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Saturday, December 30, 2017

A poetic foundation

“I began as a writer of light verse, and have tried to carry over into my serious or lyric verse something of the strictness and liveliness of the lesser form.” – John Updike

Born in 1932, two-time Pulitzer Prize winner John Updike was a novelist, short story writer, art critic, literary critic – and poet.  He authored 20 novels, a dozen short story collections, several children’s books and 8 books of poetry, the last in 2009, the year of his death.        Updike wrote poetry for most of his life. In his teens, he was already publishing poems in magazines, and his professional writing career began in 1954 when The New Yorker accepted one of his poems.  His first book, The Carpentered Hen and Other Tame Creatures (1958), was a poetry collection.   For Saturday’s Poem, here are Updike's In Extremis and November.

In Extremis
I saw my toes the other day.
I hadn't looked at them for months.
Indeed, they might have passed away.
And yet they were my best friends once.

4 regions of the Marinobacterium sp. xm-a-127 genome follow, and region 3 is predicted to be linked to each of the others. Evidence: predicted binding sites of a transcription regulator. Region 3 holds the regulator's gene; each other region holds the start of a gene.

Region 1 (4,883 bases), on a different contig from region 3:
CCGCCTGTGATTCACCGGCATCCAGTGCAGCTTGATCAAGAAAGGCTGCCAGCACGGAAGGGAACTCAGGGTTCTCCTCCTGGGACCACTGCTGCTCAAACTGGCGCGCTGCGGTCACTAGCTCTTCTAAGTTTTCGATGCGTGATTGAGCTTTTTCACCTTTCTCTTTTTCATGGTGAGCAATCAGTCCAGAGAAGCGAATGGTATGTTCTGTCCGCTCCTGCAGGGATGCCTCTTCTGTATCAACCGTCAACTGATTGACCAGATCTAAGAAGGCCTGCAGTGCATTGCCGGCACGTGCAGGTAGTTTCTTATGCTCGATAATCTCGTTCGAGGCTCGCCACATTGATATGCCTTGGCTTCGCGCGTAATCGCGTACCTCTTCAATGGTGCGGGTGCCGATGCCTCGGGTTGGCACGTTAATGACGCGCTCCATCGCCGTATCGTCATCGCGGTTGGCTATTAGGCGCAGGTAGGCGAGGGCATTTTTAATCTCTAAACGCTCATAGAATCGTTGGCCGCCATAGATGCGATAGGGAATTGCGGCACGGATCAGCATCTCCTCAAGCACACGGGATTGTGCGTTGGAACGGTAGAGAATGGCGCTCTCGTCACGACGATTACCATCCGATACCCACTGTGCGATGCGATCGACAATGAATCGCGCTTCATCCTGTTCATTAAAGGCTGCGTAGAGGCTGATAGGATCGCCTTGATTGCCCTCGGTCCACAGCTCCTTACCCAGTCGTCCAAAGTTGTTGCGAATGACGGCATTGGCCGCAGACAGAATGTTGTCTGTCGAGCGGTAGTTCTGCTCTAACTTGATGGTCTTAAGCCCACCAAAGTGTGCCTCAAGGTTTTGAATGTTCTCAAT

When I was small, I knew them well.
I counted on them up to ten
And put them in my mouth to tell
The larger from the lesser. Then
I loved them better than my ears,
My elbows, adenoids, and heart.
But with the swelling of the years
We drifted, toes and I, apart.
Now, gnarled and pale, each said, j'accuse!
I hid them quickly in my shoes.
                    The stripped and shapely
                    Maple grieves
                    The ghosts of her
                    Departed leaves.

                   The ground is hard,
                   As hard as stone.
                   The year is old,
                   The birds are flown.

                   And yet the world,
                   In its distress,
                   Displays a certain

                          * From A Child’s Calendar

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